The 80/20 Biodiesel Production Method


Made famous by Dr. Jon Van Gerpen from the University of Idaho, this technique is in use in many a commercial Biodiesel plant yielding excellent results!

How To Do It:
When making the Biodiesel, instead of adding the full amount of methanol & catalyst, split it up into two separate reactions.

In the first reaction, add 80% of what you normally would have used, pull the glycerin off, and then add the rest of the methanol & catalyst & react again. This will generate a little more glycerin that can then be removed as well.

In most cases, the Biodiesel will become more fully reacted when using the 80/20 method.
It’s ideal to use with oil that titrates higher than normal.

Here’s an example of a standard recipe:
100 Gal oil titrating at 5 on a KOH scale
20 Gal Methanol
4542 Grams KOH (7 base + 5 titration = 12 x 378.5 liters)

Here’s how we’d convert it to an 80/20 recipe
The “80” Part
100 Gal oil
16 Gal Methanol (20 x .80 = 16)
3634 Grams KOH (4542 x .80 = 3634)
1) Heat the oil up to 130-135 Deg F
2) Fully dissolve the KOH into the methanol
3) Add the methanol/KOH mixture to the oil & mix for at least 2 hours
4) Allow the glycerin to separate & drain it off (about 10-12 hours settling)

The “20” Part
Same 100 Gal oil
4 Gal Methanol (20 x .2 = 4)
908 Grams KOH (4542 x .2 = 908)
1) Reheat reacted oil up to 130-135 Deg F
2) Fully dissolve the KOH into the methanol
3) Add the methanol/KOH mixture to the oil & mix for 2 hours
4) Allow the glycerin to separate & drain off (about 10-12 hours settling)

Then run a 3/27 Biodiesel Conversion Test to ensure it’s thoroughly reacted.

If reacted, wash the fuel as normal (either with dry washing or water washing).

Why It Works
To explain how this works, imagine all of your oil, catalyst, and methanol on the left side of a balance scale. As the reaction occurs, the reacted Biodiesel, glycerin, and any soap will end up on the other side of the balance scale.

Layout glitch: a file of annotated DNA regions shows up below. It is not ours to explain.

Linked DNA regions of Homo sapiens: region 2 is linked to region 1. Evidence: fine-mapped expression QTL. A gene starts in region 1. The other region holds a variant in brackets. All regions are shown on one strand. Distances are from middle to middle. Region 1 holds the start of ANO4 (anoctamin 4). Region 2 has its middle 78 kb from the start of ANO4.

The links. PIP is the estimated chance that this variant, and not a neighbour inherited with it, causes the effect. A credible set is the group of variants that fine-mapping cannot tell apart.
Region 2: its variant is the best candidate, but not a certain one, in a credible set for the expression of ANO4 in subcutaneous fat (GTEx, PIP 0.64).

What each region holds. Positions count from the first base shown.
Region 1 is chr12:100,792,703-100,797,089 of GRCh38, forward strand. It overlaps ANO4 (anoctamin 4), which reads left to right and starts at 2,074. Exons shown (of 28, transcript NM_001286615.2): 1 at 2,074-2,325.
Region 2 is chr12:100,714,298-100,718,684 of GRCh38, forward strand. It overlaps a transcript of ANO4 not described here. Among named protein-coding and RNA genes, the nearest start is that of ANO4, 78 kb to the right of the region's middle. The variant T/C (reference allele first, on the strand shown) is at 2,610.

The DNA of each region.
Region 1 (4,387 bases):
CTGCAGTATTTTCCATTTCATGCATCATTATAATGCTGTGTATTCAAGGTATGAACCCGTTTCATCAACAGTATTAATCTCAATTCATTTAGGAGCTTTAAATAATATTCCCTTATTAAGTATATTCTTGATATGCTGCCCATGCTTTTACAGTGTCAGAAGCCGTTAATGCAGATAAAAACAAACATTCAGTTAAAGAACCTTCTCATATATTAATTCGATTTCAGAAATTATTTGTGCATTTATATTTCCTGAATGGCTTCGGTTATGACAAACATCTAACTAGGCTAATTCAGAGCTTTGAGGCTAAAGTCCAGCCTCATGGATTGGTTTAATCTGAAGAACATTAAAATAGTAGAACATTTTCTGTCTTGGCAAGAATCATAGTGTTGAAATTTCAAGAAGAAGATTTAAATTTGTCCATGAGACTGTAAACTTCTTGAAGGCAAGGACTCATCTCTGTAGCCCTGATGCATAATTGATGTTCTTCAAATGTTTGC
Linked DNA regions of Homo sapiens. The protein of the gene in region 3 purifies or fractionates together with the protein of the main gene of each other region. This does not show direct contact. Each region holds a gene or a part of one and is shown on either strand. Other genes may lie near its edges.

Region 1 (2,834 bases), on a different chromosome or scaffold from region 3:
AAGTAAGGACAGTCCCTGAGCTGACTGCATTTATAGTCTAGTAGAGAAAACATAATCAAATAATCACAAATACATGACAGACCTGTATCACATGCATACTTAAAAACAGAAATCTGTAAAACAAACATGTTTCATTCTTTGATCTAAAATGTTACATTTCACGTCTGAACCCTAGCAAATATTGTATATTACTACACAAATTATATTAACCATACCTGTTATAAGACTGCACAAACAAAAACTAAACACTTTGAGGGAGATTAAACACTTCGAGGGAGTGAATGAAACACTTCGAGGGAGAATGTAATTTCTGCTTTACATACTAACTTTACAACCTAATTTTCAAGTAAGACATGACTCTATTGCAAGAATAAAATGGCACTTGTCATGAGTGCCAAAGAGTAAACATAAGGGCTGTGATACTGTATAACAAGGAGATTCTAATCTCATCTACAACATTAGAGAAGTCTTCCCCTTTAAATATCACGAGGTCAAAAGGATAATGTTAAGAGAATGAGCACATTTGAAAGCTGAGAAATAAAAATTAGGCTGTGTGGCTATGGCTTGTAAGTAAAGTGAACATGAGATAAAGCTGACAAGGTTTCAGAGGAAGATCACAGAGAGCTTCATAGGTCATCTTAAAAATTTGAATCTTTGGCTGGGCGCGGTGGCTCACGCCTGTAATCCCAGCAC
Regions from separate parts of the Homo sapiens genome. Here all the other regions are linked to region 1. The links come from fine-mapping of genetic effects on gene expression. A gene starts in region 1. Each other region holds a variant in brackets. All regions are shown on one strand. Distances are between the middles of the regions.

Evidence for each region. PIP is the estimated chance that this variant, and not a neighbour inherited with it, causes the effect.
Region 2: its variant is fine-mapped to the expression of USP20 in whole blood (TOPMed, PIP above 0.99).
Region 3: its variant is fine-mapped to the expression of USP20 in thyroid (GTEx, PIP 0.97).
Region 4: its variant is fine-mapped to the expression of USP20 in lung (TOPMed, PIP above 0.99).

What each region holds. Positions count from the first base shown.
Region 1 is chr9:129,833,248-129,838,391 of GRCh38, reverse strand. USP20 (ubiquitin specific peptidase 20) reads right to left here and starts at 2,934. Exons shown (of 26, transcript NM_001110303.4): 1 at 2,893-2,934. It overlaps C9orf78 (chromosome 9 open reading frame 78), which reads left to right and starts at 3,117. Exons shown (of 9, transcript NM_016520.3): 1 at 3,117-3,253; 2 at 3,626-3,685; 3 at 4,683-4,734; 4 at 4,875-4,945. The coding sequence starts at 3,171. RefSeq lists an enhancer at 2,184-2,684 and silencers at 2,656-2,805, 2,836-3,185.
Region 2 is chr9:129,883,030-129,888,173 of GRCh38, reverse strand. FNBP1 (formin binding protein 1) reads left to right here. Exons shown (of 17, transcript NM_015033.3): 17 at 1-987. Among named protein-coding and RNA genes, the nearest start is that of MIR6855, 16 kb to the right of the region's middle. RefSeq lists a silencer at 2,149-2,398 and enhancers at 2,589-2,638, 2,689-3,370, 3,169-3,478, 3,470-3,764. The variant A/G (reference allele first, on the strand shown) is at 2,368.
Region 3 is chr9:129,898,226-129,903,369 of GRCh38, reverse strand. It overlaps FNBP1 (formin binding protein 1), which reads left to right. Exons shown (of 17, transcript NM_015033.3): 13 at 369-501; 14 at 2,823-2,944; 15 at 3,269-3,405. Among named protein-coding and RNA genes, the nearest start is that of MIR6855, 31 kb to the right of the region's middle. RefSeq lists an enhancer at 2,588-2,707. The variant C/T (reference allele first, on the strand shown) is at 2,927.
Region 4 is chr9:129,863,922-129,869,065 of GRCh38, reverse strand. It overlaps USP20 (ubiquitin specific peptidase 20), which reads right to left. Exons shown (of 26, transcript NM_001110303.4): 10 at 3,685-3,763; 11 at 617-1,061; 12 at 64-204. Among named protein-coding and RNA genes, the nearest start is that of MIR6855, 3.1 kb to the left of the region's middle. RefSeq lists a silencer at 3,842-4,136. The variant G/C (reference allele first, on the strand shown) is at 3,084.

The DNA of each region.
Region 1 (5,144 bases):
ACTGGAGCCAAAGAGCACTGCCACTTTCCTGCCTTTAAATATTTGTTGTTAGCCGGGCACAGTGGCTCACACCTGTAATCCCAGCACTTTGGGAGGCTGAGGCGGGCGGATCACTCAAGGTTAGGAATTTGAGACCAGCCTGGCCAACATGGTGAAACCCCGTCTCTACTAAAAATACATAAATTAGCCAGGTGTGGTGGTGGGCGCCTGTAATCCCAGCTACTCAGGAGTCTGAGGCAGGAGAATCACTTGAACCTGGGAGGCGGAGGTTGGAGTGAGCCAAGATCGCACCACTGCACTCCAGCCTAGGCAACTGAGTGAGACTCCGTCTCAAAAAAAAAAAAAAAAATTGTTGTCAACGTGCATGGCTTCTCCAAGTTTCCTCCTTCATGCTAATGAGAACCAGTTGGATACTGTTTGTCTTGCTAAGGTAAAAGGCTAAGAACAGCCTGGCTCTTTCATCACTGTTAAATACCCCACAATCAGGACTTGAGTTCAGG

In this particular chemical reaction (called transesterification), the reaction likes to occur until the scale balances out (or reaches something called equilibrium). Once equilibrium is reached, it’s difficult to push the reaction much further; even if there’s still a lot of unreacted oil sitting on the left hand side.

So, with the 80/20 method, we react a portion of the oil into Biodiesel & glycerin, then strip away the glycerin, making the scale out of balance again. We then add more catalyst & methanol to the left hand side and the reaction starts happening again until it brings the scale back into balance (even more Biodiesel & glycerin is produced). By splitting the production process into two separate reactions, we’re able to push more oil from the left side into reacted Biodiesel on the right side and thereby get more completely reacted Biodiesel.

If you’re finding that you continually don’t pass 3/27 tests, give this method a try. You may just be able to “push” your reactions all the way to completion!

Additional Resources:
Two Stage Base/Base Recipes
Biodiesel Tutorial Base/Base Two Stage Processing

About Utah Biodiesel Supply

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